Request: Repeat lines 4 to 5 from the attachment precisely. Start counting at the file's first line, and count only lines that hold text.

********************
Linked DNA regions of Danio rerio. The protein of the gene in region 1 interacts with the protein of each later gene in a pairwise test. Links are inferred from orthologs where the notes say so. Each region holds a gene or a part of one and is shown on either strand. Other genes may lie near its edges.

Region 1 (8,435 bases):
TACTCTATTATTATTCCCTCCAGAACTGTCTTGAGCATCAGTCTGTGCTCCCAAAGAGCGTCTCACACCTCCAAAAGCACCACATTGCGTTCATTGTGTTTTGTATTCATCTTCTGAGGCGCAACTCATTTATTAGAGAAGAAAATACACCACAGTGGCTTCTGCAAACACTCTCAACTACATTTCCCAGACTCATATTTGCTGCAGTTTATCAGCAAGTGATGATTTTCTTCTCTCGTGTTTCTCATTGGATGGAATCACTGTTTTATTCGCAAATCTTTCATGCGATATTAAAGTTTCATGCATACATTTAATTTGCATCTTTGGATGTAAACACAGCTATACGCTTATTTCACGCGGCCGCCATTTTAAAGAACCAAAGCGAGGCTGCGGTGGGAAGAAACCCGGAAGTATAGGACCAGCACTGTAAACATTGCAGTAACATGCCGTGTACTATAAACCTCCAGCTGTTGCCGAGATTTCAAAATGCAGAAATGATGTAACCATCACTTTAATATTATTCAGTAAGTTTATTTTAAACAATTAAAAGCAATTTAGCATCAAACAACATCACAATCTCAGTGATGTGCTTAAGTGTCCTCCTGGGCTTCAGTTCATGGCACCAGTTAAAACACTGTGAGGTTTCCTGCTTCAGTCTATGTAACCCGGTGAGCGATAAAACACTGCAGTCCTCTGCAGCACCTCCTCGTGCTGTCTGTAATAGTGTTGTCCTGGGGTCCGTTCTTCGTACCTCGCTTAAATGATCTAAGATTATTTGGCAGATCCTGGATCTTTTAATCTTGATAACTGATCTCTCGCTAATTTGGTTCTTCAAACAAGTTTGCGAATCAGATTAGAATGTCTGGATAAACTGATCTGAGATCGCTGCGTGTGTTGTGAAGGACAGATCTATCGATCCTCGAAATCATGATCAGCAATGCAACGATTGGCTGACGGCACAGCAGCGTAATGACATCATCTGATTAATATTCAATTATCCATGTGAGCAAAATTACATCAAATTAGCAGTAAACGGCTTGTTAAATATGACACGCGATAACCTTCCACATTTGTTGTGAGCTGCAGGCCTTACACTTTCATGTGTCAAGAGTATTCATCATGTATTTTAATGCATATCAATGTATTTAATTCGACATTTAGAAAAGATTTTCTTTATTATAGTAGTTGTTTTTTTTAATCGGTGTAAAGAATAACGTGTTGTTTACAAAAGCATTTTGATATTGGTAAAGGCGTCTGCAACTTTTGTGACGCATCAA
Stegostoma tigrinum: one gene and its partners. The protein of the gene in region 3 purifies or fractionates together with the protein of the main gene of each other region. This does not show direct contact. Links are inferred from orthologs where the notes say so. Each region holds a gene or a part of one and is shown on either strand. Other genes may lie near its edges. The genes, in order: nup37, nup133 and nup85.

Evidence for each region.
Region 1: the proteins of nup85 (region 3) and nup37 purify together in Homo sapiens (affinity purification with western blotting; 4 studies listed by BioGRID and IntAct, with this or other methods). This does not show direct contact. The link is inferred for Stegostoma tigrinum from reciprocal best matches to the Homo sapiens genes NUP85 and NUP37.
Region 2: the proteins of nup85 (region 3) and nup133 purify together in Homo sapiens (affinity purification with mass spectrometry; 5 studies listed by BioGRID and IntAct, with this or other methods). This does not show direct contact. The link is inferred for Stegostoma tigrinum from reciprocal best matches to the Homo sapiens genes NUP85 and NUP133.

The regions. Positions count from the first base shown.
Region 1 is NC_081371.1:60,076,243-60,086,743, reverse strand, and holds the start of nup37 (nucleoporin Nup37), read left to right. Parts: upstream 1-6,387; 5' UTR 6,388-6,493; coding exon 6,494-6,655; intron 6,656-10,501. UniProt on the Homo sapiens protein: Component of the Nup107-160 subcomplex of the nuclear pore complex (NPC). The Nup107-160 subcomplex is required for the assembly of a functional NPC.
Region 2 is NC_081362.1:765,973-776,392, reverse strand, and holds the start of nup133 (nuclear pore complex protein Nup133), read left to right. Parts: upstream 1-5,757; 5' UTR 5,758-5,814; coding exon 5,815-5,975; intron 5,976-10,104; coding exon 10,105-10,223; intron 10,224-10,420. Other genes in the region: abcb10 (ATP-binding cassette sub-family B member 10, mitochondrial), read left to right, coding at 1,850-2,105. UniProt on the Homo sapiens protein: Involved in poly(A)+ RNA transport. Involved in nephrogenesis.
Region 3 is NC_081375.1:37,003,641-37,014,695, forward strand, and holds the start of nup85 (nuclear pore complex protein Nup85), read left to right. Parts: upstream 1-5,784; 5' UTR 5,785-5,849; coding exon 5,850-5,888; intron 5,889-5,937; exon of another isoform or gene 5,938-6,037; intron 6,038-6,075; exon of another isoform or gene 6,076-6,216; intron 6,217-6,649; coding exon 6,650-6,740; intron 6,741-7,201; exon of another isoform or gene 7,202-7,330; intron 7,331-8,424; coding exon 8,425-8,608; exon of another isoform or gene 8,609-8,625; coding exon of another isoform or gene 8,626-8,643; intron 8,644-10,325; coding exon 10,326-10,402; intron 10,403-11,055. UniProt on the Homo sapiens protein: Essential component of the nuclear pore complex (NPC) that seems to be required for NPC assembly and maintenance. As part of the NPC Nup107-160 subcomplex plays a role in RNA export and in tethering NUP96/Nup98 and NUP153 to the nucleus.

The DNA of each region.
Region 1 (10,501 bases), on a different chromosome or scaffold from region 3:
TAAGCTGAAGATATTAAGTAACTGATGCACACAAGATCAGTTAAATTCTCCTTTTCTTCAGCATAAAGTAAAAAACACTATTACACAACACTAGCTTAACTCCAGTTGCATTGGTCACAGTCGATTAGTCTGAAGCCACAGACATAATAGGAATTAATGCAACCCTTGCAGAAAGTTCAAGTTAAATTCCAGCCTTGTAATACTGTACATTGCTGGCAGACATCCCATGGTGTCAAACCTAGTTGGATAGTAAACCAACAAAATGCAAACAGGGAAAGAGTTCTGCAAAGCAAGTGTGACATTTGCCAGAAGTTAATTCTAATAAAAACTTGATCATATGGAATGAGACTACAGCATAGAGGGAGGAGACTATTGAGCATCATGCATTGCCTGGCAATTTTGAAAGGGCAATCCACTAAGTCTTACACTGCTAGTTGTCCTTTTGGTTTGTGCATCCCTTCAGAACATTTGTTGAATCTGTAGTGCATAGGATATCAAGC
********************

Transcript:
Stegostoma tigrinum: one gene and its partners. The protein of the gene in region 3 purifies or fractionates together with the protein of the main gene of each other region. This does not show direct contact. Links are inferred from orthologs where the notes say so. Each region holds a gene or a part of one and is shown on either strand. Other genes may lie near its edges. The genes, in order: nup37, nup133 and nup85.

Evidence for each region.